Friday, May 22, 2009

Get Out There: My First Wedding Rehearsal

Yesterday evening I attended my first wedding rehearsal for the couple I am shooting Saturday, and I'm so glad that I took the time to do so. Being able to meet relatives, wedding party members and the Catholic priest who will perform the ceremony was extremely beneficial. The Father explained the rules about flash and using it sparingly during the wedding, plus, he granted me amazing access to the couple. I will be allowed to shoot behind the altar with a spectacular and intimate view in front of the couple. During the last wedding I shot, I could only get images of the bride and groom from under them (they were above me on the altar) and from behind.

My assistants and I were able to pinpoint some great areas to shoot the bride and groom portraits (if we can convince them to make a climb up some winding stairs!) All of our fingers are crossed that by tomorrow, the roses in the garden will have bloomed just in time for our formal portraits. We've got about an hour to shoot those after the wedding before everyone high-tails it over to Maggiano's for the reception. And I think we were able to get some great candid shots during the rehearsal that will make this a more complete story for the couple. I will upload those later today, as I have another rehearsal to attend in just a few hours for my couple getting married on Sunday.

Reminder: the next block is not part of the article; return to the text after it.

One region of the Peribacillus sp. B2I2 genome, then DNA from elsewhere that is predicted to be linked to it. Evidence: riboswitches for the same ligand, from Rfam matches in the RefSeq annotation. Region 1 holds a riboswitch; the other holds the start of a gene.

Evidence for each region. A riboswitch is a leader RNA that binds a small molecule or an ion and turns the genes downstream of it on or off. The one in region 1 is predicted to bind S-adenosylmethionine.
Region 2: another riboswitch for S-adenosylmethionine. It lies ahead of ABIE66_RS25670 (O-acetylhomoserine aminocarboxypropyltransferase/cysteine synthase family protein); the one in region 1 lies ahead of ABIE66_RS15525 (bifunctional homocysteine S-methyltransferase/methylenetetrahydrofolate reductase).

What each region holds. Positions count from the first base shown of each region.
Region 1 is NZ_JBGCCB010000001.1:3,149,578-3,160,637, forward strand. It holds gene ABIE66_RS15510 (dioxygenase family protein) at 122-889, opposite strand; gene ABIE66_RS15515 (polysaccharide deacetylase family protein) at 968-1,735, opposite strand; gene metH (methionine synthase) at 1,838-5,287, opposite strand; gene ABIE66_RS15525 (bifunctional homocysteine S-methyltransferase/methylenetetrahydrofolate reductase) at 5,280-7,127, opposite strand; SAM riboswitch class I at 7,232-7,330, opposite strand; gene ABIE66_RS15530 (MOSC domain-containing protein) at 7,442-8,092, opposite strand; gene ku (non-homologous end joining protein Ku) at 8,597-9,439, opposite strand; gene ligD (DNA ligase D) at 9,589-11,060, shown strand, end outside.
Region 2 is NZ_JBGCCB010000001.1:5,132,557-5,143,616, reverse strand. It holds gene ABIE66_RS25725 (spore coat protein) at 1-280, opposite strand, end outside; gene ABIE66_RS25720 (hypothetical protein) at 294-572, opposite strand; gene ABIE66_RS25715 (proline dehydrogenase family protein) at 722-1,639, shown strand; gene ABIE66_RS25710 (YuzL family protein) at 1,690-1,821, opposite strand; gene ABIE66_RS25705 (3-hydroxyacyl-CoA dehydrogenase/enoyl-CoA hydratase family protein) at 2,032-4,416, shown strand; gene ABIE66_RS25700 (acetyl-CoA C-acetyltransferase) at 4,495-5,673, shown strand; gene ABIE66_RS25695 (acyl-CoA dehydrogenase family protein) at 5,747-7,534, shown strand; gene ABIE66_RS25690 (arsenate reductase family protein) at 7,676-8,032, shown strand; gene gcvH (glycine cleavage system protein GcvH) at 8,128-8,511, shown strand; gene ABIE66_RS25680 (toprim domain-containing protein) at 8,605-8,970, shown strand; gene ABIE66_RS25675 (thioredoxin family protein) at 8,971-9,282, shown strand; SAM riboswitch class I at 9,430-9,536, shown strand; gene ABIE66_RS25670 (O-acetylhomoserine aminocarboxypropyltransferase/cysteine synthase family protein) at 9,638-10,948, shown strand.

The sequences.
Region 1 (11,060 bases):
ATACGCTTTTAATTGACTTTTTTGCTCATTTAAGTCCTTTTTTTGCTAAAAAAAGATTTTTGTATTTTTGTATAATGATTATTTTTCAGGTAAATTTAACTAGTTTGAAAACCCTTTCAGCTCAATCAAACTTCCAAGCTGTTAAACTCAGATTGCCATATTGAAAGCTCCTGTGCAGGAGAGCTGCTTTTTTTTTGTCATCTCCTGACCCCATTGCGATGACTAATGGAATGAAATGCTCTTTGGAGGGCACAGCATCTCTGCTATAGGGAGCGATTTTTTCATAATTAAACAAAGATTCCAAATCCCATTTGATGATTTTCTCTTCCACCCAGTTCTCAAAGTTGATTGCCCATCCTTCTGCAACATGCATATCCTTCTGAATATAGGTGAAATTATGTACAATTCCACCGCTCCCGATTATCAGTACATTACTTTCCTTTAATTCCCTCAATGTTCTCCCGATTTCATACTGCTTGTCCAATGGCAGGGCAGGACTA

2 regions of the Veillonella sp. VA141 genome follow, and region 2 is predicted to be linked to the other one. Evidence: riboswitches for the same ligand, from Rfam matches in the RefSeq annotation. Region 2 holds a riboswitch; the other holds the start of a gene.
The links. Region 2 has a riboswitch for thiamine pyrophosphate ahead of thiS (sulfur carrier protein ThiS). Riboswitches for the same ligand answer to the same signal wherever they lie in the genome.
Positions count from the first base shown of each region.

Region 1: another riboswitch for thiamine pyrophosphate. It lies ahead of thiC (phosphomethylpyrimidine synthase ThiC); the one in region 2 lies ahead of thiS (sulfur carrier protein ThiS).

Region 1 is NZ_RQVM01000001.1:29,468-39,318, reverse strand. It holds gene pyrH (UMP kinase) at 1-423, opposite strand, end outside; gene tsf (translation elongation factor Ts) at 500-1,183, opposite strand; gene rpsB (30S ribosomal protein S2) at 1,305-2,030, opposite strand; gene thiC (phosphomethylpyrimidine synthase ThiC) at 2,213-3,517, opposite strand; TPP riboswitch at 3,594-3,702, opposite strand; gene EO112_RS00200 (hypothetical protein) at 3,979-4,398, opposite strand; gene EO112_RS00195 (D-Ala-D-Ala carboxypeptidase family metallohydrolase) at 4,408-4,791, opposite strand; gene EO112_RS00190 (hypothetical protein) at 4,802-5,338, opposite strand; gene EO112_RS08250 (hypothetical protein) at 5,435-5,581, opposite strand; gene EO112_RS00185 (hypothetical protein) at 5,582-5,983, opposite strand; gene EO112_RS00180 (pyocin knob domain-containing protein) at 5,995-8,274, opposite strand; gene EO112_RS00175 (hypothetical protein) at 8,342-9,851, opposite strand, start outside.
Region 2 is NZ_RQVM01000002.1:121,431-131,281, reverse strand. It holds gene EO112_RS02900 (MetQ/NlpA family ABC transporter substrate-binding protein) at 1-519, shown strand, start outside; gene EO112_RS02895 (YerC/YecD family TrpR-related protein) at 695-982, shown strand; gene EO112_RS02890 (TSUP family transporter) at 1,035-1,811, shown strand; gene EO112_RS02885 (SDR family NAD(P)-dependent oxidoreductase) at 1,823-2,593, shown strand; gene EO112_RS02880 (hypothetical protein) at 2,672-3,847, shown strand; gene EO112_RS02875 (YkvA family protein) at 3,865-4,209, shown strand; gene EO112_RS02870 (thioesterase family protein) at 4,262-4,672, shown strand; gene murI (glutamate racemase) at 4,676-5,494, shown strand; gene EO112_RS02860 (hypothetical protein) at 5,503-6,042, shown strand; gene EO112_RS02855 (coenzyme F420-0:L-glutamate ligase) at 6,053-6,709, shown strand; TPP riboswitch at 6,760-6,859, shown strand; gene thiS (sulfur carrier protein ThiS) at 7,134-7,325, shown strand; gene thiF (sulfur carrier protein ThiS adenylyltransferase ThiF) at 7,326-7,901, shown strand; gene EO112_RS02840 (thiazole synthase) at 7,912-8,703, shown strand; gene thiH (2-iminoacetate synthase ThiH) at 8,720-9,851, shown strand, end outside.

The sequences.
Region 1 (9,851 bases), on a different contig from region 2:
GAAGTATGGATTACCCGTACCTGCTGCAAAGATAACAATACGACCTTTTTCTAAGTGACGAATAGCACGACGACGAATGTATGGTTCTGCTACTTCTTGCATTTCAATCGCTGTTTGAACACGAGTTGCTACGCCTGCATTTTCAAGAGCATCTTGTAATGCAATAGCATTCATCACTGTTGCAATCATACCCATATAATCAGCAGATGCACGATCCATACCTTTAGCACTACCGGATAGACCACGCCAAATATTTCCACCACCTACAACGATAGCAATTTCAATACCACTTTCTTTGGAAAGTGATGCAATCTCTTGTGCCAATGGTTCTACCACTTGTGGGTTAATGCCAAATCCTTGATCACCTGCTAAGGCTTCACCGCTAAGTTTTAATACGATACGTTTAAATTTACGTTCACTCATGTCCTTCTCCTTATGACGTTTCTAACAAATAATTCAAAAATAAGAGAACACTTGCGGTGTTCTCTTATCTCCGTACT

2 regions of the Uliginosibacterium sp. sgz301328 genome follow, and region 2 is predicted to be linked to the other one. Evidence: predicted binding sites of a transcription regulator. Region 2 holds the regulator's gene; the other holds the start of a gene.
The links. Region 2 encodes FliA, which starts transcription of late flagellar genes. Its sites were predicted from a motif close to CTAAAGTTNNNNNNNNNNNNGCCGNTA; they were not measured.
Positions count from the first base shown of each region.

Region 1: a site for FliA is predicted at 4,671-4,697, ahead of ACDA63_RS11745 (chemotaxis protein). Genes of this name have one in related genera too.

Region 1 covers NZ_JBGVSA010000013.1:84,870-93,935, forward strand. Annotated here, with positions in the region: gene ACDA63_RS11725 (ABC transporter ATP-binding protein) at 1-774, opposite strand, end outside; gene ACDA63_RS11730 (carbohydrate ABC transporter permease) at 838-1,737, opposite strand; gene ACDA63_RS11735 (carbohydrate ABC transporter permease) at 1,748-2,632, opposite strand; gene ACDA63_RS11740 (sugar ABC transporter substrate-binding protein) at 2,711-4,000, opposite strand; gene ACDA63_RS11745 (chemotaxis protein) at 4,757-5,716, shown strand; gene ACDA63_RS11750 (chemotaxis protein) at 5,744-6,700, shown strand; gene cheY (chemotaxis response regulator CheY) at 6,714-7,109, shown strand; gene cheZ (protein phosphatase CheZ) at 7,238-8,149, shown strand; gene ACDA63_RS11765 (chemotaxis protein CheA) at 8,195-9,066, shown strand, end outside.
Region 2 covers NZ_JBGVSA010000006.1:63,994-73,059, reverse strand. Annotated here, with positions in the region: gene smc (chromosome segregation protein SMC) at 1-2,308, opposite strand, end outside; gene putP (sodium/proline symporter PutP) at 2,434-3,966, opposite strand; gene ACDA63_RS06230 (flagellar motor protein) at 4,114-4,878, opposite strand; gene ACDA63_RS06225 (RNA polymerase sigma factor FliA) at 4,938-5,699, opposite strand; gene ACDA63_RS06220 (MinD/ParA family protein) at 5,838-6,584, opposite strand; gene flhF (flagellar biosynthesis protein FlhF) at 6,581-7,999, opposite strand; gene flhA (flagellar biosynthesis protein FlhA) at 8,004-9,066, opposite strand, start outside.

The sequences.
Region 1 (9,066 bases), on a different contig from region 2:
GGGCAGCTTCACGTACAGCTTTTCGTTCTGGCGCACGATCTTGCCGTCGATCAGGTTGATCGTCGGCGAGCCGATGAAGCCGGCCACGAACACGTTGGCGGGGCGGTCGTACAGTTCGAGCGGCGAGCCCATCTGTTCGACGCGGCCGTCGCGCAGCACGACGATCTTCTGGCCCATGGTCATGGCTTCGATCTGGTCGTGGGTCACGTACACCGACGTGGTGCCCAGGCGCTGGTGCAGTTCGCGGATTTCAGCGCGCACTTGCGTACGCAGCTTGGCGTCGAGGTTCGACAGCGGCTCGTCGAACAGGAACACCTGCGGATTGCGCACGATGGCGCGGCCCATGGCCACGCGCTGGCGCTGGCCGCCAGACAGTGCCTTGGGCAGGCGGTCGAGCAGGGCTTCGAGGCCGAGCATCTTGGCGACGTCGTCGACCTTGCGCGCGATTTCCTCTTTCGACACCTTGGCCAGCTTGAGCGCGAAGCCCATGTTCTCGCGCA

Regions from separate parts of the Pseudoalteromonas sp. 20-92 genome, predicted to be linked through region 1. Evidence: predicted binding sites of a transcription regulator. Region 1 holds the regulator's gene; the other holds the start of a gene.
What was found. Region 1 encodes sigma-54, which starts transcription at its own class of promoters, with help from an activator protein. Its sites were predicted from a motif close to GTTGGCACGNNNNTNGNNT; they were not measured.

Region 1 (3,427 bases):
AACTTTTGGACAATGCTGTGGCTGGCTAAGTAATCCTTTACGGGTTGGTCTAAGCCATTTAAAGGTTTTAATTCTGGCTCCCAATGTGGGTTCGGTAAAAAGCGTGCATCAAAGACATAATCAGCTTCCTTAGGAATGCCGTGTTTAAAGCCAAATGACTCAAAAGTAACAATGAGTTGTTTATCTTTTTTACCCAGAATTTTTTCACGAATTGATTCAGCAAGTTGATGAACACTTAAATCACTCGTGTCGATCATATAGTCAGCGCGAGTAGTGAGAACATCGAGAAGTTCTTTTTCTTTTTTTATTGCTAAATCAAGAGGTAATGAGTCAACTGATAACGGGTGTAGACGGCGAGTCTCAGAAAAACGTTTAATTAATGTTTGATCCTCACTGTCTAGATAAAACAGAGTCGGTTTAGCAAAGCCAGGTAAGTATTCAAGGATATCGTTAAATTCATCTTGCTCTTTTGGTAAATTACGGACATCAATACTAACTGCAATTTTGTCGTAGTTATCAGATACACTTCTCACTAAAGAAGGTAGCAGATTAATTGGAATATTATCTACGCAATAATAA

While researching online, I was surprised by how many professionals do not attend this event. I completely understand the need of time management and appropriate payment for that time spent as professional Bruce A. Dart remarked on the forum

"Most professionals do not attend the rehearsals, although I do know one of my friends who does attend them for all of the previously mentioned reasons. As a business, I need to be concerned about the hours spent away from the studio and whether or not I get paid for what I do. I already spend anywhere from 6-8 hours or more at each event. I have an additional "prep" time to be sure my equipment is ready to go. Afterwards, sorting files, getting previews ready, designing an album, etc. takes about another 20 hours before you deliver the product. There are ways to streamline all this but the point is that there is already a LOT of time involved here."

However, I think it is a mistake not attending the rehearsal, and I will continue to include this coverage in my storytelling, photojournalistic wedding photography.

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